But what if we could get rid of the debt bias? Then could we all agree to increasing banks equity-ratio requirements? This is where the discussion gets tricky and contentious. A lot of bankers are arguing that even if we could get rid of the debt bias, higher equity-ratio requirements would be a bad idea, because they would decrease banks’ Return on Investment (ROI), and hence their value. Think of it this way: Suppose I invest $50 million in a bank, and the bank gets another $50 million in loans, and buys $100 million in assets, which appreciate, over the year, to become worth $120 million. The bank needs to pay back $55 million to its creditors ($50 million plus 10% interest), but the other $65 million is all mine. I make a 30% ROI, even though the bank made only a 20% return on its investments, because the bank was levered up. If it weren’t so levered up, I wouldn’t make as much. If the bank had funded all of its assets with a $100 million investment from me, then I would only get a 20% ROI.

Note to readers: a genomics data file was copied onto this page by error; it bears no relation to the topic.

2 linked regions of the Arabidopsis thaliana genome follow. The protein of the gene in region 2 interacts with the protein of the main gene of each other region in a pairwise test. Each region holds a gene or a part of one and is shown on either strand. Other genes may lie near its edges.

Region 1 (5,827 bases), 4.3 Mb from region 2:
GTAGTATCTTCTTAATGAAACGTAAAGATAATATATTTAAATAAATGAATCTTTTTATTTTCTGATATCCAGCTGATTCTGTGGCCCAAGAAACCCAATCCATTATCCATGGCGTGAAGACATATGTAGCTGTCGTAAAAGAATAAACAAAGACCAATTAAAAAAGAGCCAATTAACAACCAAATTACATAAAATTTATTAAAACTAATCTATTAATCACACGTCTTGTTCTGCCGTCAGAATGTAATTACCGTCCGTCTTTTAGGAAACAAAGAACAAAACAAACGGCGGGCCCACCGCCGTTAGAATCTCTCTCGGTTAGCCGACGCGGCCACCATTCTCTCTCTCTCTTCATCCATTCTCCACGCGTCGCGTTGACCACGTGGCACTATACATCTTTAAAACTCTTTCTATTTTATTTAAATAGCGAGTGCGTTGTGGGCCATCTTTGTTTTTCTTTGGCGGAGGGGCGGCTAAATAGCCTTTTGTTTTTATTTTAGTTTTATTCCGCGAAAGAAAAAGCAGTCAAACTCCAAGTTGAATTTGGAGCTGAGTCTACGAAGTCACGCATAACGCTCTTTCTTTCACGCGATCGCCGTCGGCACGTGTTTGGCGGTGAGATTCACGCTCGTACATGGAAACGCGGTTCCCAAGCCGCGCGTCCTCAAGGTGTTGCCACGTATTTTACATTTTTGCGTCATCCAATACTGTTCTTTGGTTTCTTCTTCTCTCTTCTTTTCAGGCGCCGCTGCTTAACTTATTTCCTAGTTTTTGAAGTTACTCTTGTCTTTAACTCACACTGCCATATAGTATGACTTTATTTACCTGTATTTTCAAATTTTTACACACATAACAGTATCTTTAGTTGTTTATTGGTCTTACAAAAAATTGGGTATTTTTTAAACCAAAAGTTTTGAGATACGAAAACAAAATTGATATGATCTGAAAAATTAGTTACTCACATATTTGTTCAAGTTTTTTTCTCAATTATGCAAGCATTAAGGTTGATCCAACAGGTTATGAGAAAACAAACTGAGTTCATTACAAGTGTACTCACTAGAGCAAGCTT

And this is definitely, obviously true — when a company is doing well, leverage multiplies the amount it can return to its shareholders, particularly when interest rates are low. The problem is, when the company is not doing well, leverage multiplies how much the shareholders get hurt. There’s a formal mathematical expression of this idea which proves that (in the absence of tax biases), the capital structure of a company is irrelevant to its value. The math is hard to express, but here’s an easy way to think about it: Suppose a company has a very reliable business model, and so it’s thinking about levering itself up an extra two times, in order to increase the take-home ROI of its owners. This isn’t a horrible idea, but it’s also not necessary, for a simple reason: If the investors have faith in the company’s reliability, then they could just lever their own investments in the company up, taking out debt to increase their equity stakes, which would have the exact same effect on their take-home ROIs. So the debt-equity capital structure/ratio is irrelevant to the company’s value to its shareholders — it just shifts around the risk.